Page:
Helping Your Kids Sleep Better

  1. Make sure they have a bedtime and bedtime routine. This is important for people of all ages, but especially for kids. Children typically need more sleep than adults and thrive on routine. Our brains and bodies start to relax naturally for bedtime if it is consistent every night, this is the same with kids.
  2. Focus not on getting your child to fall asleep, but spend time before they go to bed focusing on relaxing. Some kids may resist sleep, but enjoy a warm bath, calming essential oils and a bedtime story. Without actually mentioning what’s happening, your kid might be so relaxed and calm that the will fall asleep on his or her own.
  3. Turn off the television before you think you need to. Sleep researchers say about 2 hours before bed is an appropriate time to turn off the TV. At that point, your child’s brain will start producing melatonin (which doesn’t happen when they’re interacting with blue-light devices). Children will wind down easier for bed without interacting with phones and tv’s beforehand.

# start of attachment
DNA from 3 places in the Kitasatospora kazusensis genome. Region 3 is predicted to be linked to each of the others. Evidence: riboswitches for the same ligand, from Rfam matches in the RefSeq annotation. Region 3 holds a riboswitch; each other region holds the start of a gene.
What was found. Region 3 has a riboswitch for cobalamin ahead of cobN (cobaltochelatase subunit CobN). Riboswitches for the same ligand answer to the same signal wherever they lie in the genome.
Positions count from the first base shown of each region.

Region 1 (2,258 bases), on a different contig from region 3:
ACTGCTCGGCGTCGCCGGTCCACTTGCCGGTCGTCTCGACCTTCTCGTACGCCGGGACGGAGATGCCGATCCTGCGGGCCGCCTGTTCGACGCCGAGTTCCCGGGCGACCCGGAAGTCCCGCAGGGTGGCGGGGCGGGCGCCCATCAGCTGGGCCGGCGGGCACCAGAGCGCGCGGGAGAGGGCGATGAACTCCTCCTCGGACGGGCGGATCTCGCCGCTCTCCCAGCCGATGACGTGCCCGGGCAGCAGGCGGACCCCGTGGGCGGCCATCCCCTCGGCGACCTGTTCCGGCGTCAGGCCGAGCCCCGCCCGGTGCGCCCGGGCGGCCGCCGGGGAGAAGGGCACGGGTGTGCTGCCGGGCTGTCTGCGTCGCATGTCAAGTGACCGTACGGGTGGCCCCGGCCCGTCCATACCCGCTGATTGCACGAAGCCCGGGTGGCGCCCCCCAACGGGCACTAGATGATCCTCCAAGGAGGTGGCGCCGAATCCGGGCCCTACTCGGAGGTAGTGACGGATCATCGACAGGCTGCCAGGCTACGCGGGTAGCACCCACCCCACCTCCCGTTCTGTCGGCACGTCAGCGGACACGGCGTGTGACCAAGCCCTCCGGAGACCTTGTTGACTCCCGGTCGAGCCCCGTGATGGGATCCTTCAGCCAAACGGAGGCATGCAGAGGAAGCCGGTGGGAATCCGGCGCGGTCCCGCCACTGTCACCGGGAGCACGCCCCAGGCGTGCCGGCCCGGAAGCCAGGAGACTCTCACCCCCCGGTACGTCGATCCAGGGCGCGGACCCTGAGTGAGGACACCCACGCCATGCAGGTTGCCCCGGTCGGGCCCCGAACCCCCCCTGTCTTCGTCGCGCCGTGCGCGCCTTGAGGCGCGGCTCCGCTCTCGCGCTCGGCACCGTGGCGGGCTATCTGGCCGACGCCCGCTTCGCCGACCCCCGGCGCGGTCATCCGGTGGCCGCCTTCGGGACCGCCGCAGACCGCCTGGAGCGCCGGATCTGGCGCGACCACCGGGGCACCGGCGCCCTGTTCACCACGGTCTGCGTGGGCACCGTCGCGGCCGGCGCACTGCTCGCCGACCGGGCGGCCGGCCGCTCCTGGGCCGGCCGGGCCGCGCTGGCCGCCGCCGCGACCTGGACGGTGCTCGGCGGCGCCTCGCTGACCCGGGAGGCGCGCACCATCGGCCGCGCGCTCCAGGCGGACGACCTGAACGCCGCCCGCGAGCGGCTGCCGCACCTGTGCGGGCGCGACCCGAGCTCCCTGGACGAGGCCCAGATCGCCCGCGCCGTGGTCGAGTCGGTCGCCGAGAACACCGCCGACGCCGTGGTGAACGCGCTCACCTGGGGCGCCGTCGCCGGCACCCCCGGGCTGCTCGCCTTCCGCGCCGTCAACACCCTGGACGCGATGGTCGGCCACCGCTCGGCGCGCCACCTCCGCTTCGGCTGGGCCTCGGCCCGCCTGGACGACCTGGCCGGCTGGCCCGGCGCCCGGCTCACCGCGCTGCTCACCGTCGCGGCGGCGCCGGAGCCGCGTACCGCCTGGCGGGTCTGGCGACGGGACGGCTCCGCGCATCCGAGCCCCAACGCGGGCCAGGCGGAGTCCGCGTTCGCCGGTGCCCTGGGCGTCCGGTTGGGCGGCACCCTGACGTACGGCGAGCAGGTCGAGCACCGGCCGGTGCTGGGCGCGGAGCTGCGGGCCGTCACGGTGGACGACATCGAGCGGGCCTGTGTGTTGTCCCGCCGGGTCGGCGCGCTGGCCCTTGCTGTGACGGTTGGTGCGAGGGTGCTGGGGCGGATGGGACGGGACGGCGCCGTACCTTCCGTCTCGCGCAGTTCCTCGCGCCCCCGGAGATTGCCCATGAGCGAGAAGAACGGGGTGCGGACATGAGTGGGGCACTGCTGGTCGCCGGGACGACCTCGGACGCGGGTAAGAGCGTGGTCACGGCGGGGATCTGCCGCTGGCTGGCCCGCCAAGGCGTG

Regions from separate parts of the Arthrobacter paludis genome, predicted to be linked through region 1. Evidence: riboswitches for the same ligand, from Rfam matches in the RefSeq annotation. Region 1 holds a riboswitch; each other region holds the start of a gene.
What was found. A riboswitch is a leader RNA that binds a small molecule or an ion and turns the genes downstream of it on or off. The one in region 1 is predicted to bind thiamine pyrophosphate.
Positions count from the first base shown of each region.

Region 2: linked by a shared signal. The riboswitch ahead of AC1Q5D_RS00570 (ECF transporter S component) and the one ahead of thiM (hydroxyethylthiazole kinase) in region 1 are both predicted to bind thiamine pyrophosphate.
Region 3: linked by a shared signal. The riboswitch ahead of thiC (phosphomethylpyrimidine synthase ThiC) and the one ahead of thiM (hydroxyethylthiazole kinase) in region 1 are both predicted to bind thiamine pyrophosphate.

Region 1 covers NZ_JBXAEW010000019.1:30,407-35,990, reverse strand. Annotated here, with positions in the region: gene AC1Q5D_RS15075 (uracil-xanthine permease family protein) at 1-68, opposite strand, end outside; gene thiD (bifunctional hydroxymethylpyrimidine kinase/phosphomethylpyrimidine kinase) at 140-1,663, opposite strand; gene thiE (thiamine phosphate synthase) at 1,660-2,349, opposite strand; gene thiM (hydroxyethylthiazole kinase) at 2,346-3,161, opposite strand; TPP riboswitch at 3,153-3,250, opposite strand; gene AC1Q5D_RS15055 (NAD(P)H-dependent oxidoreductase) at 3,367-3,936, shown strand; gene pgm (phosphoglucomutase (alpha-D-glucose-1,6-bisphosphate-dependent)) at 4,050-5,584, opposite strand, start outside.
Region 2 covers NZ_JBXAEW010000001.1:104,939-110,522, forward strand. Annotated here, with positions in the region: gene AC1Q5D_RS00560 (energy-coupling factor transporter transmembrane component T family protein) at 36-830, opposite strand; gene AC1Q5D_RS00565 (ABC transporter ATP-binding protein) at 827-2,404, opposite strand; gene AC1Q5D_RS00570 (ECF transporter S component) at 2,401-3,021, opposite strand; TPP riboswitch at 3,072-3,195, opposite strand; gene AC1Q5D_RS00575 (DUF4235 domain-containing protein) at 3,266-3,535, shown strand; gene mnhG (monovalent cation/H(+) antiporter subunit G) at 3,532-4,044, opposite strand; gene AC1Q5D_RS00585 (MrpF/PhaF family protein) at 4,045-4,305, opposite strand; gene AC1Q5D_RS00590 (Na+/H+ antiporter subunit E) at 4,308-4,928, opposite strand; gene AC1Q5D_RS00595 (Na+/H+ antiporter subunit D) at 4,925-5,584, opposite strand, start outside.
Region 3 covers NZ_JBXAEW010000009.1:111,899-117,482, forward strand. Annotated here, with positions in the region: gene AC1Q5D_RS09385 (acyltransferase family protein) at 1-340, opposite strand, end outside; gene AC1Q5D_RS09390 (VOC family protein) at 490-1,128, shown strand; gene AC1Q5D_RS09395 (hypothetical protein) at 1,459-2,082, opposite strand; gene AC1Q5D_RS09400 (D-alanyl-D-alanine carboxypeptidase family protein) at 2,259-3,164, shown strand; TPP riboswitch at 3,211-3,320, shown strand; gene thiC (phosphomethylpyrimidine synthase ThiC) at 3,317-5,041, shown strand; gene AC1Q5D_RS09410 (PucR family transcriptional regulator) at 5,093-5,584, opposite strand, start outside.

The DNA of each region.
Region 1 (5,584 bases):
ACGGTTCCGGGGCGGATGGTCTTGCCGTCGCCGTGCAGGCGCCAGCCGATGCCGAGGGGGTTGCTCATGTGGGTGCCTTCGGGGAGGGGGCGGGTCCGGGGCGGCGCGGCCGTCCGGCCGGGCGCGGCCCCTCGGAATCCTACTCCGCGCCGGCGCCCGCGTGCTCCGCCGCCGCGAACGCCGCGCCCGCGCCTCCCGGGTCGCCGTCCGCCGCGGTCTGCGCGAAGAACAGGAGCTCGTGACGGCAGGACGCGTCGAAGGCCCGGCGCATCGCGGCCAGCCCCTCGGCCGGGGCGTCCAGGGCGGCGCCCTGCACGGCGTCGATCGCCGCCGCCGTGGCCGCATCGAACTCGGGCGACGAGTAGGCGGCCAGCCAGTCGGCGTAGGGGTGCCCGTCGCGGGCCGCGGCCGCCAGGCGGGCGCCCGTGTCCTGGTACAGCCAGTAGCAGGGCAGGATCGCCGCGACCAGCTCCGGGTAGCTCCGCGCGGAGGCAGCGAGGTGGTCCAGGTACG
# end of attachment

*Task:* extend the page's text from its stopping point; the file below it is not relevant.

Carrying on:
4. Provide protection from their fears. While some children’s anxiety might seem trivial to adults, they are real and present to your kid. Reassure your child on all of their pre-bed fears, even if they come up often. If that doesn’t work, you may have to get creative and make up a solution to their perceived problem so that they can relax and sleep.
  5. If issues with sleep persist, or if your child has recurring nightmares or sleep terrors, consult with a doctor. Many sleep disorders in children are overlooked because they present differently than adults. It’s worth checking in with a professional if you are concerned. 

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